The Telluride Transfer Warehouse, located at the corner of Fir Street and Pacific Avenue, wouldn’t be able to contain the excitement of the programming slated for the next few weeks, even if it did have a roof. The historic stone structure has played host to countless events since being purchased by Telluride Arts in 2019 and is far from slowing down as this pandemic-overlaid year heads into autumn.

“The warehouse has been bustling all summer,” said executive director Kate Jones. “It has been truly gratifying to be able to meet this moment, and give back to this community in a time of need. We have been busier than ever, but the response from the numerous guests using the space keeps us going.”

When COVID-19 bullied its way into the very fabric of the community’s life — and many of our livelihoods — Jones said the Telluride Arts board did some out of the box thinking.

“The board of Telluride Arts invested $50,000 in improvements this spring, with the vision of being able to host the community in a big way during COVID, and it has absolutely happened,” she said. “I cannot thank them enough for their foresight and generosity at a time when we have virtually no income. It's been a remarkable gift, and I am deeply grateful to be a part of it. We hit pause on our capital campaign this year, and turned our energy and focus 100 percent towards meeting the moment for our community.”

Though summer is in the rear view mirror, the programming is as vibrant as ever heading into fall.

The Tiny Film series, a collaboration between Wilkinson Public Library, Mountainfilm, Original Thinkers and Telluride Arts, kicked off Tuesday night with films curated by Mountainfilm. The series, which will occur each Tuesday through Oct. 13, starts at 7:30 p.m. with doors at 6:30 p.m. Next Tuesday, the library presents a family night. On Oct. 6, Mountainfilm takes the reins again, and on Oct. 13, Original Thinkers will be the presenters. And, Jones said, the library has added a family movie night Oct. 9, featuring “SCOOB!,” the origin story of the famous Great Dane sleuth, Scooby-Doo. Bring your own popcorn. Admission is free.

Weekends are prime for partying and there will be a doozy at the Transfer Warehouse Saturday from 3-10 p.m. KIKI 2.0 bills itself as a “Contemporary Art Party Like No Other.” A group of local and Colorado-based visual artists will be installing a pop-up contemporary art exhibition, curated and coordinated by Jared Anderson and friends. The artwork will be available for purchase. See it, buy it and take it home. DJ Japadapta will keep bodies moving. Admission is provided on a sliding scale donation at the door, and a bar will be available.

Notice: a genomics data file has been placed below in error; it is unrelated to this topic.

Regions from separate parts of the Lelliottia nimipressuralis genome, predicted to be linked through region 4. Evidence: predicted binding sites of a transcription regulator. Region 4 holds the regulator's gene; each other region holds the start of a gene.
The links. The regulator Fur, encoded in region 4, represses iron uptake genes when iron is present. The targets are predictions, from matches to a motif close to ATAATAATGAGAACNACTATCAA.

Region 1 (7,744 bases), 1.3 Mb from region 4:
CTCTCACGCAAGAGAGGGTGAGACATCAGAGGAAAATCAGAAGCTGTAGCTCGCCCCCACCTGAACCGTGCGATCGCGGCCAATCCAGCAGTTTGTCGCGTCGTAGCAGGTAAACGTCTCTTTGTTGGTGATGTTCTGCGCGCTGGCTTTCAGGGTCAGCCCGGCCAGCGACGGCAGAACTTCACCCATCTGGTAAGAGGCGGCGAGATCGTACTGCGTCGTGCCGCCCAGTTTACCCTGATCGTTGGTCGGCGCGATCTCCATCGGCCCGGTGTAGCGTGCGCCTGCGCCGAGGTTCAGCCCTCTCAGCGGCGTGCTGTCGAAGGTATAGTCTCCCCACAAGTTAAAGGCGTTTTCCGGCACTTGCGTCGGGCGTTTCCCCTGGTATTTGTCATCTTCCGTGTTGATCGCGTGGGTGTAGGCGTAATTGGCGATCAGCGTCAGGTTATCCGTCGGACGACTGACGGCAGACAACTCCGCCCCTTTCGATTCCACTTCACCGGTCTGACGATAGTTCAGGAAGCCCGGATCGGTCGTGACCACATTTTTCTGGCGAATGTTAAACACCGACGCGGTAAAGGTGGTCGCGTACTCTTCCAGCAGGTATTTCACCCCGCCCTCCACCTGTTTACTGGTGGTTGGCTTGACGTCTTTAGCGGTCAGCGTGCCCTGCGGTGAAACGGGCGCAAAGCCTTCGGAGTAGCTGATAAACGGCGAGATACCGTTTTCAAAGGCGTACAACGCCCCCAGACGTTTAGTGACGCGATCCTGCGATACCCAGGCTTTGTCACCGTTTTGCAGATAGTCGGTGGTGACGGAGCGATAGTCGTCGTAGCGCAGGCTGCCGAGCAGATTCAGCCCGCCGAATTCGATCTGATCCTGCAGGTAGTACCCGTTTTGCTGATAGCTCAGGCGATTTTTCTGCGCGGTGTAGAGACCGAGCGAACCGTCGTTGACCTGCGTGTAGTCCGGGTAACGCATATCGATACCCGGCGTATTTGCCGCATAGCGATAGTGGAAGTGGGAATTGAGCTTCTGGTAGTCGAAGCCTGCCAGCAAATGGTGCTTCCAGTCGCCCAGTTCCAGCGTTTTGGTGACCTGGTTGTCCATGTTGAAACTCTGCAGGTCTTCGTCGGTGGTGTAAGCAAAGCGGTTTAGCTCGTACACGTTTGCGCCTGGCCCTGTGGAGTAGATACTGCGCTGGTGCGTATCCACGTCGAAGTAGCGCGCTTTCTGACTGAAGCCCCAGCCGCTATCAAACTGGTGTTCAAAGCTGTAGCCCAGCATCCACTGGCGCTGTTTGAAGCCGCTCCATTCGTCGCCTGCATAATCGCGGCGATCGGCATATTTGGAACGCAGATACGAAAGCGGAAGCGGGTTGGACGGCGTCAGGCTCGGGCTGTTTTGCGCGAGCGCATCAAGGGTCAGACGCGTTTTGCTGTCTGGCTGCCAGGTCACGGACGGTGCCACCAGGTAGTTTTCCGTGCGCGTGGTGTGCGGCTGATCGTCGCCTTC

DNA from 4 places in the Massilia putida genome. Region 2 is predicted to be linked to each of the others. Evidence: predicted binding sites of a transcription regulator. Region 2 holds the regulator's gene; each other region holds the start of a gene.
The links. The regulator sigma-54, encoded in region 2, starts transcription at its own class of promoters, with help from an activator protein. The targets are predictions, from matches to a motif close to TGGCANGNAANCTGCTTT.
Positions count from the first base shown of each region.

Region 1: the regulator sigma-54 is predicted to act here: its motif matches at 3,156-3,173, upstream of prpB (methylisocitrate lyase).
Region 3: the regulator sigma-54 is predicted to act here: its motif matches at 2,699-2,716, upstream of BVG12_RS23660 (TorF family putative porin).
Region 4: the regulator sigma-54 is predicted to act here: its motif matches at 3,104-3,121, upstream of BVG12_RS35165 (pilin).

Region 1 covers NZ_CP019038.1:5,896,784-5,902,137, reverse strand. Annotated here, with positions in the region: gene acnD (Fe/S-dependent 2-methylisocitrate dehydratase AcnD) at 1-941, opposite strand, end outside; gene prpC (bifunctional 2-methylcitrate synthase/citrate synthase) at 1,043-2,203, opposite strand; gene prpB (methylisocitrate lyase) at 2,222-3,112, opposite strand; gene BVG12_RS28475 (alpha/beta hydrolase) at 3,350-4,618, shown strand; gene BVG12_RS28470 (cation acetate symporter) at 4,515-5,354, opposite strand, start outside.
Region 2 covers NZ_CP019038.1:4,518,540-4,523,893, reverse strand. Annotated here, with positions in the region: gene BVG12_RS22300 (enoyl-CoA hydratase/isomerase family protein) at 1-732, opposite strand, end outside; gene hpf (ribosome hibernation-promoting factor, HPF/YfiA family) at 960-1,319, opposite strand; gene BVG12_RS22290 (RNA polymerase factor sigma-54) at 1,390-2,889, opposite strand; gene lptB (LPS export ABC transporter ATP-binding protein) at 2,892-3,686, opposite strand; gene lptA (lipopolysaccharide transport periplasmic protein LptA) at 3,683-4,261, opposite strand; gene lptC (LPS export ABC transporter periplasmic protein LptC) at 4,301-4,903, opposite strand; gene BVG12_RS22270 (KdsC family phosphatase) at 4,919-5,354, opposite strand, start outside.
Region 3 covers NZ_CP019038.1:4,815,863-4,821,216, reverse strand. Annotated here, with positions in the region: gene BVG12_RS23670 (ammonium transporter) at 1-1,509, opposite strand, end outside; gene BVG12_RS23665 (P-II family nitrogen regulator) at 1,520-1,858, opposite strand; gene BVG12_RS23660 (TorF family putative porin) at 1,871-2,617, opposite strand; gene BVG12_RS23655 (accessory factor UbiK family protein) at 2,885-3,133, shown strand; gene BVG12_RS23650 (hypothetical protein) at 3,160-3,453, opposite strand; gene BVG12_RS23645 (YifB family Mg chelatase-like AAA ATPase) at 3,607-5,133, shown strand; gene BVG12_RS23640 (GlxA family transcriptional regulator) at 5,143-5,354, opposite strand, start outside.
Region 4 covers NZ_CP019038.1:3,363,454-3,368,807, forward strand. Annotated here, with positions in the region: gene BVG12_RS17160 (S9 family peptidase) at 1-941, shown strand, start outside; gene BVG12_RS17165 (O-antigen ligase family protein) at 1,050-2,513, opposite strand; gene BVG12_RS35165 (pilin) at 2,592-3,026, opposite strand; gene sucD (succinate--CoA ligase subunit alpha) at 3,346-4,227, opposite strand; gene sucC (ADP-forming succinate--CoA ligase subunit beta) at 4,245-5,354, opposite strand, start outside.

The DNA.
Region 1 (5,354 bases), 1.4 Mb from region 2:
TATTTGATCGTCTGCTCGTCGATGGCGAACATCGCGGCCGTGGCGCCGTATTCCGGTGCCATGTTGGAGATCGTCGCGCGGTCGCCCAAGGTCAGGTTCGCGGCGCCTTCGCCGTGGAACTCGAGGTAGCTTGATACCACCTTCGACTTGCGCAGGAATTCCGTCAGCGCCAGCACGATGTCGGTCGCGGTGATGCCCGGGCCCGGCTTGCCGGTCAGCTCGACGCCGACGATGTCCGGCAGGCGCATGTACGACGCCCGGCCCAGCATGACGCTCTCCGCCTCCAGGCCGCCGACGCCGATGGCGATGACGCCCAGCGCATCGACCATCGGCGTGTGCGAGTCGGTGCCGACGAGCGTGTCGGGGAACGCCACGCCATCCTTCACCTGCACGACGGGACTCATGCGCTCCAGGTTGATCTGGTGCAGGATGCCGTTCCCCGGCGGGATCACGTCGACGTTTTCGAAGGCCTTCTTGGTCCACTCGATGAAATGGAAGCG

On Monday, the popular series Twenty(by)Telluride’s theme will be Women In Lead, with representatives from Telluride, Mountain Village and San Miguel County. The fast-paced format for Twenty(by)Telluride aims to showcase the inner workings of creative and inspiring people. Each presenter gets exactly 20 slides that are shown for exactly 20 seconds each. Doors are at 6:30 p.m., and the show begins at 7:30 p.m.

How the Transfer Warehouse is being used is hewing to the vision the arts organization has for the historic structure’s eventual completion, Jones said.

“In some ways, we have been able to activate the warehouse as it is envisioned when it's built — a true community center where everyone feels welcome, a place of radical inclusion, and a place for the transfer of art, information and ideas for everyone,” she said.

Being able to connect as a community while taking in music, spoken word, dance or film has gone far to sooth the souls of many who have walked through the warehouse’s doors.

“It truly has been a balm for weary souls to be able to connect and be uplifted, through safe, in-person events when so many of us are feeling isolated,” Jones said.

The 6,000-square-foot roofless building is well under the Colorado State virus capacity recommendations and approved by the San Miguel County Health Department, according to a news release. There is properly distanced comfortable seating, sanitization, and masks are required to be worn for everyone standing or moving about the space. Guests are welcome to remove masks (and have a drink) when seated. At the entry, staff takes temperatures and gathers information for contact tracing.

Telluride Arts is part of the Economic Recovery Committee, which is led by county officials, and has given the look and feel of downtown Telluride it unique stamp by bringing artists into the design of the virus safety campaign. Those artists produced the Main Street banner, dining menus, posters and signs for the Spur. In addition, Telluride Arts provides stages, books musicians, while also raising funding for live music and artists, as well as other outreach and granting programs.

For more information, go to To support Telluride Arts, visit and join the online auction of Telluride experiences.